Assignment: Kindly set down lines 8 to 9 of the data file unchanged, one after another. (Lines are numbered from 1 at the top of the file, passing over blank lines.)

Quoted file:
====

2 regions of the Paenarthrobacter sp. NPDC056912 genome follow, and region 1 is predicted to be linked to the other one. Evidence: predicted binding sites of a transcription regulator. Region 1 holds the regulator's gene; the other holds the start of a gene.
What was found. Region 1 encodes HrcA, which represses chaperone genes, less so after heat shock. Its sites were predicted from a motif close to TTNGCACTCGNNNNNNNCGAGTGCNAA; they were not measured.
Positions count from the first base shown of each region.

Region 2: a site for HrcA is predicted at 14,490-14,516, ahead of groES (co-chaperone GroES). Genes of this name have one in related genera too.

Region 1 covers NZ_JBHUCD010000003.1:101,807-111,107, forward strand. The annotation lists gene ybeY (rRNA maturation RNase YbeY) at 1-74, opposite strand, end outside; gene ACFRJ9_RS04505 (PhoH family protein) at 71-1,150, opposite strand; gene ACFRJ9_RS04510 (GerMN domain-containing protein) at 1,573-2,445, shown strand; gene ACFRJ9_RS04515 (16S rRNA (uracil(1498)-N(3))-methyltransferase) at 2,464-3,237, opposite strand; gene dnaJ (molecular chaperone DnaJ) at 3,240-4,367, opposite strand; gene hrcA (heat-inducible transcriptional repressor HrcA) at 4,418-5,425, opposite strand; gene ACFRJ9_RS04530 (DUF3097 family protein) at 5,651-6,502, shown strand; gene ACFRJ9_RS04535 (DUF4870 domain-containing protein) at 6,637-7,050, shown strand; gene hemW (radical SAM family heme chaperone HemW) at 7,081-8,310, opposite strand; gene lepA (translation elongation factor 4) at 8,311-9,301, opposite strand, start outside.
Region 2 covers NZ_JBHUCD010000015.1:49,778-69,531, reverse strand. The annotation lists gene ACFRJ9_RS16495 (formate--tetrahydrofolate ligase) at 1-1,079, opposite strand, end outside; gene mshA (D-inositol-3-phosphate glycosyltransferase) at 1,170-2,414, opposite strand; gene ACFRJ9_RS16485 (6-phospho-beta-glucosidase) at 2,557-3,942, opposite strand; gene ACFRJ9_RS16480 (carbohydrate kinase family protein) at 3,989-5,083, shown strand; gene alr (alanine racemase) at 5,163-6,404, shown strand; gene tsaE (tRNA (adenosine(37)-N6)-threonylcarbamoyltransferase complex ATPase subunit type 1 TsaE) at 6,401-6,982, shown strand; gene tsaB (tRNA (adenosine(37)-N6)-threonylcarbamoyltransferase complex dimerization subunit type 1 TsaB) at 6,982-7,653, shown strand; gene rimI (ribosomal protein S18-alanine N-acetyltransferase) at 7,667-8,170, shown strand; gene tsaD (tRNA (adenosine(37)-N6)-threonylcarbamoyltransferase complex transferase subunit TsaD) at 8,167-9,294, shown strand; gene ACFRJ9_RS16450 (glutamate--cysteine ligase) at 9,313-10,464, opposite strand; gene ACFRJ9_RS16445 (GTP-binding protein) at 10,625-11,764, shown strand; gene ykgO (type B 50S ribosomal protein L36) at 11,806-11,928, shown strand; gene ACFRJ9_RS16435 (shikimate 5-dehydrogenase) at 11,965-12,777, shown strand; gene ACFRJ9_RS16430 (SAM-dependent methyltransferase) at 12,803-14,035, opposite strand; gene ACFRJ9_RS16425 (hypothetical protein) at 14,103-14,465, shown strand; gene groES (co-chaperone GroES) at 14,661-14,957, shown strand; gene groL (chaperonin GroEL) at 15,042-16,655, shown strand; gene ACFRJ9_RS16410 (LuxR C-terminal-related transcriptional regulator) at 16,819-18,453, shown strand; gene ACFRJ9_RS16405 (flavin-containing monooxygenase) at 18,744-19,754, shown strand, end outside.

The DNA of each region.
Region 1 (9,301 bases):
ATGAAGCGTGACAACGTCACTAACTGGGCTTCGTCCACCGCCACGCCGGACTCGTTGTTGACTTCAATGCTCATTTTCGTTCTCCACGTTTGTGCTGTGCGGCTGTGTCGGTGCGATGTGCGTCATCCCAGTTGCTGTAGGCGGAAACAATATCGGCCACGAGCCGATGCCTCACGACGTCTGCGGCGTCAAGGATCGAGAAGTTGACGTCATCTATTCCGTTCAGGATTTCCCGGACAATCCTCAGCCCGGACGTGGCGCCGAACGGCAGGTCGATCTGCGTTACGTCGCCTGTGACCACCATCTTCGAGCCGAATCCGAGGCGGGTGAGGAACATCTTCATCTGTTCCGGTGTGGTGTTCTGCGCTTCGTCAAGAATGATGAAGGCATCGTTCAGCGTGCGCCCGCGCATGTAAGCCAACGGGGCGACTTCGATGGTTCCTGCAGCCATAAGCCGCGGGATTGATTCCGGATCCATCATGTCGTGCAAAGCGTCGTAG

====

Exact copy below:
Region 1 (9,301 bases):
ATGAAGCGTGACAACGTCACTAACTGGGCTTCGTCCACCGCCACGCCGGACTCGTTGTTGACTTCAATGCTCATTTTCGTTCTCCACGTTTGTGCTGTGCGGCTGTGTCGGTGCGATGTGCGTCATCCCAGTTGCTGTAGGCGGAAACAATATCGGCCACGAGCCGATGCCTCACGACGTCTGCGGCGTCAAGGATCGAGAAGTTGACGTCATCTATTCCGTTCAGGATTTCCCGGACAATCCTCAGCCCGGACGTGGCGCCGAACGGCAGGTCGATCTGCGTTACGTCGCCTGTGACCACCATCTTCGAGCCGAATCCGAGGCGGGTGAGGAACATCTTCATCTGTTCCGGTGTGGTGTTCTGCGCTTCGTCAAGAATGATGAAGGCATCGTTCAGCGTGCGCCCGCGCATGTAAGCCAACGGGGCGACTTCGATGGTTCCTGCAGCCATAAGCCGCGGGATTGATTCCGGATCCATCATGTCGTGCAAAGCGTCGTAG